Even before The Sibley Guide to Birds was published in 2000, people would sometimes ask if I considered myself an ornithologist first or an artist first. I always wished I had a simple answer for them, but the truth is that the two things—science and art—have always gone together for me. The process of drawing is the best way to learn what something looks like, and drawing was an essential tool in my study of birds, as well as the best means of recording and conveying what I learned.
Watching and drawing birds has been my principal passion since I was very young, and I could list many reasons why I find it so compelling, but they're probably all post hoc explanations and not specific to bird-watching. I simply liked it.
One of the most enduring attractions for me is that it gives me a chance to learn about an entire system (the natural world) by simply watching and getting to know the birds. When I can name a bird that I see, or notice subtle differences in appearance or behavior, that information gives me access to a store of knowledge about the species' habits and preferences. I know where its travels might have taken it, what type of food it's looking for, if it's likely to be alone or part of a flock. In short, I know that bird and have a sense of how it fits in the world around it.
My greatest satisfaction in bird-watching comes from forming this network of knowledge, understanding the relationships of the species to each other and to all the different aspects of their environment. Ultimately, this understanding allows me to put observations into a context of larger patterns. And there's a strong sense of reassurance in all of the repeating patterns of nature. The sun rises and sets, the moon cycles, the birds come and go with the seasons, that sound from the chickadees means a hawk is nearby, the cardinals are always the last birds awake in the backyard....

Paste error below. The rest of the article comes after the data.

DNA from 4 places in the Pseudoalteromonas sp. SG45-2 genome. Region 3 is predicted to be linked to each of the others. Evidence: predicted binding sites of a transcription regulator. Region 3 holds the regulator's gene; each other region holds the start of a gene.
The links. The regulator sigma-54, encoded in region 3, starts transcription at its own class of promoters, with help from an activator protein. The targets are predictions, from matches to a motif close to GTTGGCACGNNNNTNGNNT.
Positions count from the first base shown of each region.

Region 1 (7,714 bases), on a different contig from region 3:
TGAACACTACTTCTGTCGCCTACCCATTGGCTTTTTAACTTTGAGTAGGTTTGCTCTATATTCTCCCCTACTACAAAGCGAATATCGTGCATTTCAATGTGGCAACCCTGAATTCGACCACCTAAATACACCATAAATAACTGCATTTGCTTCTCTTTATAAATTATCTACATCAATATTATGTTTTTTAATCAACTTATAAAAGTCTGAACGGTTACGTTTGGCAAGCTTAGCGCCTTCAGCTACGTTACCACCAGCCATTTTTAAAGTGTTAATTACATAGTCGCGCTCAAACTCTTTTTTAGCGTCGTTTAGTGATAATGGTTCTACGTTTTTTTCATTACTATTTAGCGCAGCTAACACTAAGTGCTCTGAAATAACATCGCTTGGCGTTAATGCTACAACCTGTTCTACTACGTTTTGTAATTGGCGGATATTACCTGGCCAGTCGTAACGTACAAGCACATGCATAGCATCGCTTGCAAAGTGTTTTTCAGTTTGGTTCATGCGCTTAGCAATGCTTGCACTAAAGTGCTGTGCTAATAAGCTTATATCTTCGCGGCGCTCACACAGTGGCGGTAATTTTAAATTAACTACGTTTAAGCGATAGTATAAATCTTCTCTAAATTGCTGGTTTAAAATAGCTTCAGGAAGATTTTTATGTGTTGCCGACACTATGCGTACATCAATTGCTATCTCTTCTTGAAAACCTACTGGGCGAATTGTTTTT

Now that I have published several field guides, each with thousands of paintings and thousands of words, people still sometimes ask me whether I'm mainly an author or mainly an artist. The answer is the same: I do both because the information I am trying to convey requires both.
I write (and paint) with the simple goal of teaching people how to identify birds and trees, so that people can know the names of the species they are seeing. On a deeper level, I'm trying to represent, in a book, some of the larger patterns of the natural world, and to help readers see the big picture so that they might experience the same satisfaction that I feel in knowing more about the living things around us.
I consider this sort of like making an introduction: “Reader, meet River Birch, it's a small tree that likes riverbanks, and I think you'll enjoy getting to know each other.”